The top five overall recipients collectively pulled in $109.5 billion in FY2016, and their cohorts consistently dominate the government's list of top 100 contractors. They reap this yearly largesse through a Rube-Goldberg-like system of influence peddlers, revolving doors and wasteful taxpayer-funded boondoggles. Finally, it is all justified by a deadly feedback loop of perpetual warfare that is predicated on a predictable supply of blowback.
But this belligerent cash machine doesn't just produce haphazard interventions and shady partnerships with a motley assortment of strongmen, proxies and frenemies. It also has Uncle Sam caught in a strange cycle of taxpayer-funded dependence that may ultimately be the most expensive -- and least productive -- jobs program in human history.
That fact came into focus on June 14, 2017. That's when Donald J. Trump enthusiastically participated in one of the presidency's most time-honored traditions: he sold weapons to a foreign power. This time it was a $12 billion deal to sell 36 F-15QA fighter jets to the tiny petro-state of Qatar. And in an unintentional moment of truth, the jubilant Qatari ambassador to the US tweeted a photo of the signing:
View image on Twitter

Qatar signs LOA for the purchase of the F-15QA fighter jets creating 60,000 new jobs in 42 states across the United States

In less than 140 characters, Ambassador Meshal bin Hamad al-Thani exposed the trap that has Uncle Sam pouring $1 trillion each year into an economy of diminishing returns that can only be mitigated with ever more spending on weapons and more military interventions that destabilize more regions which, in turn, stokes more purchases of weapons both at home and abroad.
This direct government infusion of money into a massive, complex defense industry not only benefits corporations and shareholders, but also the employees who make the tanks, planes, bombs, helmets, shoes, epaulets, bandages, pre-packed meals and just about everything else that goes into maintaining the US's military might.
What Keynes did not advocate was the use of military spending to achieve increased economic activity.

That's why President Trump himself crowed about "jobs, jobs, jobs" after signing a $110 billion defense pact with Qatar's neighbor during his sword-dancing sojourn in Saudi Arabia. It's also why the mantra of "jobs, jobs, jobs" is central to Trump's plan to radically expand the US Navy. And it is why "jobs" is a primary selling point of his administration's effort to "unleash" US exports of weapons and military hardware overseas. We might call this phenomenon "military Keynesianism."
Taking the Keynes Out of Keynesianism
British economist John Maynard Keynes (1883-1946) developed his eponymous macroeconomic ideas during the height of the Great Depression. Simply put, Keynesianism advocates government spending (often supported by profuse borrowing) to stimulate economic growth, to mitigate unemployment, or to simply stabilize economies and labor markets during the vicissitudes of capitalism's turbulent business cycles. Keynes advocated deficit spending to temper these swings and, most importantly, to stoke latent demand.
That emphasis on government intervention, along with Keynes's influence on President Franklin Delano Roosevelt and on the New Deal made Keynesianism a primary post-war target of conservative activists, who believed it was tantamount to socialism.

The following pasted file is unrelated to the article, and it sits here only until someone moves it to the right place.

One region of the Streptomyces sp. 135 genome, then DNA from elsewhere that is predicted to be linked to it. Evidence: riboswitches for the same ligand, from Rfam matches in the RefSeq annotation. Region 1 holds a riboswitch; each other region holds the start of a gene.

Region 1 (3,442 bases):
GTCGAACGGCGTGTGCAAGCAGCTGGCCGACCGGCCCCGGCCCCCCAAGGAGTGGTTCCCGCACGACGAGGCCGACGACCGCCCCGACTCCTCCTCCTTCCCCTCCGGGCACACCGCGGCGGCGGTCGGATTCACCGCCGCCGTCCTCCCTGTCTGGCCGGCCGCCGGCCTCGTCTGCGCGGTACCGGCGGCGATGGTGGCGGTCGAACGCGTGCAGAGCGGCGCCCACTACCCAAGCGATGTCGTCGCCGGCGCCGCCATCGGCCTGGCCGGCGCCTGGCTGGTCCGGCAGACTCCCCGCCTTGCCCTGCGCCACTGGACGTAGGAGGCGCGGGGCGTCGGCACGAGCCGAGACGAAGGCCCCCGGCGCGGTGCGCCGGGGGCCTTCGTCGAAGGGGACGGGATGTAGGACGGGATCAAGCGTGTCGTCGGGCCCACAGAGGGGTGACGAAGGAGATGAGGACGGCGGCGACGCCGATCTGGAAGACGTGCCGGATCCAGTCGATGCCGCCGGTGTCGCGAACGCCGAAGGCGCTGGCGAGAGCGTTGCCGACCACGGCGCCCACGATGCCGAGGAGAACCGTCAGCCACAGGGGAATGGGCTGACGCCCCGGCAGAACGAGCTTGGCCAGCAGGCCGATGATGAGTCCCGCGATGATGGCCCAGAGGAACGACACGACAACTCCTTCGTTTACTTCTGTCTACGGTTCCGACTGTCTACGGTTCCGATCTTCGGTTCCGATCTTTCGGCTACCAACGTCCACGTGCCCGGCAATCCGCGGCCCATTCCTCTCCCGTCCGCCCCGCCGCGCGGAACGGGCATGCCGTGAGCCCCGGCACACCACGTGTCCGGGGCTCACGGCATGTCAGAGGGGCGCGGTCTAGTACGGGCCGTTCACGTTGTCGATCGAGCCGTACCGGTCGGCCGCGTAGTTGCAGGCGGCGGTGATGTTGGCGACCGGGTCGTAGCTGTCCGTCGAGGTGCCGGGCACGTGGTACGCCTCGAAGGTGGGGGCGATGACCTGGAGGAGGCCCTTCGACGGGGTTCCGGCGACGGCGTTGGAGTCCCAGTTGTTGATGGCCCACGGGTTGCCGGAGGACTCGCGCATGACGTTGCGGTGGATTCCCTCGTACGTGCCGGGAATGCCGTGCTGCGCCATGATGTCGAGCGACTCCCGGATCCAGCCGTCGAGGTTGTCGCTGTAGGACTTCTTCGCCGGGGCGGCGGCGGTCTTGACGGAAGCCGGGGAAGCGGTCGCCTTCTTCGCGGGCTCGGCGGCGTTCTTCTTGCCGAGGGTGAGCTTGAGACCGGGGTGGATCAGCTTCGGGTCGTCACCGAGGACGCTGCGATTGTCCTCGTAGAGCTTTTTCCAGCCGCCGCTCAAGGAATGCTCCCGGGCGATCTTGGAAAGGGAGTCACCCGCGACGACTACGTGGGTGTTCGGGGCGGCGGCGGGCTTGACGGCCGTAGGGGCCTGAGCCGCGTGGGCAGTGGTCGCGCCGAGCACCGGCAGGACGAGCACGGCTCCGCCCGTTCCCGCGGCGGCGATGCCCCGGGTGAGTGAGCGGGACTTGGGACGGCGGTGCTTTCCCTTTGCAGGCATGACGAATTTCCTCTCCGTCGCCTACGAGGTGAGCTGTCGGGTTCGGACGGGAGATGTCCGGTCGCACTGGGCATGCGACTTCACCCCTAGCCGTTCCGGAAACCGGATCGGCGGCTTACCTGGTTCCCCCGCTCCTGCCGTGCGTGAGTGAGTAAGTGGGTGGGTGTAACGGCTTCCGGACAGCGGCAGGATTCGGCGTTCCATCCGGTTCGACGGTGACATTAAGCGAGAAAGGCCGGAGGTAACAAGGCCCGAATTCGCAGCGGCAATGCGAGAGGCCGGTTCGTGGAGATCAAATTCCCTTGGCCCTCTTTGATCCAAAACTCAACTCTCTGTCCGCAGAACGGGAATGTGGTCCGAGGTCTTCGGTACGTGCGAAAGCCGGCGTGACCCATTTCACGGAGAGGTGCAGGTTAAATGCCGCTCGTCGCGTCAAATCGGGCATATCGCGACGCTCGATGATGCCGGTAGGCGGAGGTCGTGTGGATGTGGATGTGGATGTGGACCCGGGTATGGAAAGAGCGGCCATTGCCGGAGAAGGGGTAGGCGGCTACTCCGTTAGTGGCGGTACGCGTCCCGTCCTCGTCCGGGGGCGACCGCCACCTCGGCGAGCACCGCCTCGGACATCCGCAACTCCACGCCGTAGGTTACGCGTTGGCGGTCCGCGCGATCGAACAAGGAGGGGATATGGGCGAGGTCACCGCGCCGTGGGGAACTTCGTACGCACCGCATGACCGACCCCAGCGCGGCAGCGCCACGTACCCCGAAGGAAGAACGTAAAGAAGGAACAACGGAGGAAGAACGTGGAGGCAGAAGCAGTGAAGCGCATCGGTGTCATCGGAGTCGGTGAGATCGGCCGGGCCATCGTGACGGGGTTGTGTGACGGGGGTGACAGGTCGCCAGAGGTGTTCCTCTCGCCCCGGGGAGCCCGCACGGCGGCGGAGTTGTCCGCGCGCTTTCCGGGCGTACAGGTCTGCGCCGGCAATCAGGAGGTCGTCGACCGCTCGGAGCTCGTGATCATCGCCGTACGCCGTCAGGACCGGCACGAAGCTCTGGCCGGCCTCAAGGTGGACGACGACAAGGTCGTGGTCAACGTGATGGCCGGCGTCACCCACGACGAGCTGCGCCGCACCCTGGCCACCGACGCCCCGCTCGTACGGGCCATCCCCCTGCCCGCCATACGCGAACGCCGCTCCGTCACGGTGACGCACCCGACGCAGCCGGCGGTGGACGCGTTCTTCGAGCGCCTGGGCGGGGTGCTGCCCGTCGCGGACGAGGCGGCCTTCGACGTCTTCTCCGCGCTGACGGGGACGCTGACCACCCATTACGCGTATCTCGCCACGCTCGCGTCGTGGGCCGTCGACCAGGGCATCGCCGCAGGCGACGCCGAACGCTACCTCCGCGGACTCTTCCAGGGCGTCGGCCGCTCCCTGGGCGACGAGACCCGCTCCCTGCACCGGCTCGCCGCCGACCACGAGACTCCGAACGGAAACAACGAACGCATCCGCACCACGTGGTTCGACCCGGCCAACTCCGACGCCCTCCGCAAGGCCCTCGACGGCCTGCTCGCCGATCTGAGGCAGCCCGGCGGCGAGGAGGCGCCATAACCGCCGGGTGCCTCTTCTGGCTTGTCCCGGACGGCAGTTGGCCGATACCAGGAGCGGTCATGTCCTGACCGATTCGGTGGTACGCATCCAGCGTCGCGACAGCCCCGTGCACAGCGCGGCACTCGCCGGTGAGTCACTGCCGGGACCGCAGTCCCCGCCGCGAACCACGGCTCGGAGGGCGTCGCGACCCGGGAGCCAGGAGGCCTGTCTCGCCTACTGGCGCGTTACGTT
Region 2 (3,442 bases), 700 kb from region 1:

Actually, many economists agree that Keynes advocated government intervention to save capitalism from socialism. What Keynes did not advocate was the use of military spending to achieve increased economic activity. He said as much in an oft-cited letter to FDR in 1933:
In the past orthodox finance has regarded a war as the only legitimate excuse for creating employment by governmental expenditure. You, Mr. President, having cast off such fetters, are free to engage in the interests of peace and prosperity the technique which hitherto has only been allowed to serve the purposes of war and destruction.
Ironically, that "past orthodoxy" was exactly what the Reagan Revolution reinstated when it "defeated" Keynesianism in 1980.
Reagan replaced traditional Keynesianism with a weaponized version that tacitly embraced the idea of war as the only legitimate excuse for creating employment by governmental expenditure.

As an acolyte of Milton Friedman's neoliberal economics, Ronald Reagan famously said "government wasn't the solution, it was the problem." He also made radical cuts to "government," a.k.a. "the welfare state." But Reagan's enormous military build-up somehow avoided the dreaded "government" label, and thus, the cuts. In fact, in a Keynesian twist, borrowing skyrocketed to help fund military expansion under Reagan. Jobs were created in the ballooning defense industry, particularly in regional hubs like Southern California.
At the time, economists criticized Reagan's military buildup as an "inefficient" way to stoke employment. And it's still considered inefficient -- by an economist at the St. Louis Federal Reserve, by libertarian thinker Veronique de Rugy and by scholar Heidi Garrett-Peltier of the Costs of War Project. But they are rare apostates against US orthodoxy. And it's been that way since Reagan replaced traditional Keynesianism with a weaponized version that tacitly embraced the idea of "war as the only legitimate excuse for creating employment by governmental expenditure."
And while Keynesianism's harshest critics still deride it as "socialism" and "government intervention," rare is the fiscal fussbudget who attacks Uncle Sam's yearly reallocation of wealth to sustain the world's biggest government program. Equally as rare is the budgetary hawk who doesn't dip his or her beak into the deep, Keynesian pool of public funds when it comes time to fill-up the National Defense Authorization Act with tax dollars. For many members of Congress, a vote for a tank, a fighter jet or a base expansion is also a crucial vote to put money into their constituents' pockets.